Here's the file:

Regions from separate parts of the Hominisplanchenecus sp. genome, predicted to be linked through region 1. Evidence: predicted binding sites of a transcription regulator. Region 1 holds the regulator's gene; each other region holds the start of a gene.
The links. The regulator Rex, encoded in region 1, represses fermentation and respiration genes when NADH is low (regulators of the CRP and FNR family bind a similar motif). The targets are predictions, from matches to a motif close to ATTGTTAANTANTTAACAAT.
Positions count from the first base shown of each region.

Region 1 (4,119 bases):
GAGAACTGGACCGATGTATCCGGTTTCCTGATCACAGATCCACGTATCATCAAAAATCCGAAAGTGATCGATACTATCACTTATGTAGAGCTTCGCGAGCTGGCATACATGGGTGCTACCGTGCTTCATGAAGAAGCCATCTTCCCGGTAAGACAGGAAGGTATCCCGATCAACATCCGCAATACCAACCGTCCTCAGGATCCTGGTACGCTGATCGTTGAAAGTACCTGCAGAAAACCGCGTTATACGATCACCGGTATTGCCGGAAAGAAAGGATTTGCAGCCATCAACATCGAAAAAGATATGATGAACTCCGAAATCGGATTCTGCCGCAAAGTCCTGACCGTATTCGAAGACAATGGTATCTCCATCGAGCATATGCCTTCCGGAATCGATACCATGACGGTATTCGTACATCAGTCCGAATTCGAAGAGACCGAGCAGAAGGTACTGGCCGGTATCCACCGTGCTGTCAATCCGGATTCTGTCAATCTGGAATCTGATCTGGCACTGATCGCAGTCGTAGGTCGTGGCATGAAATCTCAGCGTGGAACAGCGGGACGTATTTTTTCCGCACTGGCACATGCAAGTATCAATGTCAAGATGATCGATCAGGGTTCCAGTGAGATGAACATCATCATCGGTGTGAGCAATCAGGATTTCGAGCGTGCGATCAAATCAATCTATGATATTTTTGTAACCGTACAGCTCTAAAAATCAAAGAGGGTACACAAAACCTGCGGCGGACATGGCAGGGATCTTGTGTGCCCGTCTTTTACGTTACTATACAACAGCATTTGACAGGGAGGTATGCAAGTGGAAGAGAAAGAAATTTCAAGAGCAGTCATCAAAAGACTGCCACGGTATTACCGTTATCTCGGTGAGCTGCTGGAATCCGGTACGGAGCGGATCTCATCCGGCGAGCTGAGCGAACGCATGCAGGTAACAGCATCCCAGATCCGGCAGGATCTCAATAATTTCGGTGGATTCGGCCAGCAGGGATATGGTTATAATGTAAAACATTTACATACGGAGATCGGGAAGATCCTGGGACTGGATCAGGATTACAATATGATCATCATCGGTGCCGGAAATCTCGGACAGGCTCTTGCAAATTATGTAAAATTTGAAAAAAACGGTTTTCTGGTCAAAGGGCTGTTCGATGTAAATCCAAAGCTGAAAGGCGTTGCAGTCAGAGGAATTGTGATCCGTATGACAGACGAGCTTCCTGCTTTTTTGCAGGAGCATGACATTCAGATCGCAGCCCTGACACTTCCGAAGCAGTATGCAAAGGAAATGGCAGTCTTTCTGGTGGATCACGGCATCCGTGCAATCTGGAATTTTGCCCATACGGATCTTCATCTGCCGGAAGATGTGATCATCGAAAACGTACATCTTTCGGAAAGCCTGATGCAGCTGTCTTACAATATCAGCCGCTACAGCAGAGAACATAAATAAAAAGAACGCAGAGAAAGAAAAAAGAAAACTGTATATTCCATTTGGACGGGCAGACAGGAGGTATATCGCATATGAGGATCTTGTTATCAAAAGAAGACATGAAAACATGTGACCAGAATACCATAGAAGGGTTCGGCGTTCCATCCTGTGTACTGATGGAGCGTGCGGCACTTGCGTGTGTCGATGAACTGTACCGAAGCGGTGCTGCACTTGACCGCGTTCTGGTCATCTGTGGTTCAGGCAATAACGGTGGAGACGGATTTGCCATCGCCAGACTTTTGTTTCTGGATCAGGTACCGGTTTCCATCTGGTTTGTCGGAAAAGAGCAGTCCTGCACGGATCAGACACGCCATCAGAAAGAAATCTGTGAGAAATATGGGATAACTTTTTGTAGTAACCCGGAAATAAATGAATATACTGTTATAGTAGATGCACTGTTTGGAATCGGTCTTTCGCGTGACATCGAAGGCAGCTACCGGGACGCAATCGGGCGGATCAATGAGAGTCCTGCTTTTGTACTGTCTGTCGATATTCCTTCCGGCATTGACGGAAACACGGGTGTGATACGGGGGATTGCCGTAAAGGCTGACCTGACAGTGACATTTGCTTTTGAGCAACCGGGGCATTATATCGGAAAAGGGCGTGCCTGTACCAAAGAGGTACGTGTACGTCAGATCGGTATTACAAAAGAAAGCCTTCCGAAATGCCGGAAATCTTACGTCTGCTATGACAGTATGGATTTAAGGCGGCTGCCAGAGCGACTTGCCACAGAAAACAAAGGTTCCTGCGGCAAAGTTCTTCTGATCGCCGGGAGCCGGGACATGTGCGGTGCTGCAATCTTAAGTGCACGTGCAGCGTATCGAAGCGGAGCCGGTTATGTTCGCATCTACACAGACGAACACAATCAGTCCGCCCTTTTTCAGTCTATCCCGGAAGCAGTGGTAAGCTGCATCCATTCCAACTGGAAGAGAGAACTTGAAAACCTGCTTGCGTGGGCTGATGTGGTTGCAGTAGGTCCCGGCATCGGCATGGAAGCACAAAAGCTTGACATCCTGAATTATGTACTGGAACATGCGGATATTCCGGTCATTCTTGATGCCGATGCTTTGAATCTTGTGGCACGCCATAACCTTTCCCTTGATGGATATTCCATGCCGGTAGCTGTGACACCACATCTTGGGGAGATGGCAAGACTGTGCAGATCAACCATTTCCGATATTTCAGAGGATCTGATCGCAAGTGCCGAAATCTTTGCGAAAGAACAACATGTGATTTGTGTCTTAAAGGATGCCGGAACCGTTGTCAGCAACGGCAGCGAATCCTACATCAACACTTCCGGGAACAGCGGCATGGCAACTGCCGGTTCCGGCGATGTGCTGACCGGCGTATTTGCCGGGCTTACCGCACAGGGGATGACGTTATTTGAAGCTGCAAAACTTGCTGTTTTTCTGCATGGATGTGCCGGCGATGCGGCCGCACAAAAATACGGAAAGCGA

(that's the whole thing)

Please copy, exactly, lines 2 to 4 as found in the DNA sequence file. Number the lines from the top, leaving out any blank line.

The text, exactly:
The links. The regulator Rex, encoded in region 1, represses fermentation and respiration genes when NADH is low (regulators of the CRP and FNR family bind a similar motif). The targets are predictions, from matches to a motif close to ATTGTTAANTANTTAACAAT.
Positions count from the first base shown of each region.

Region 1 (4,119 bases):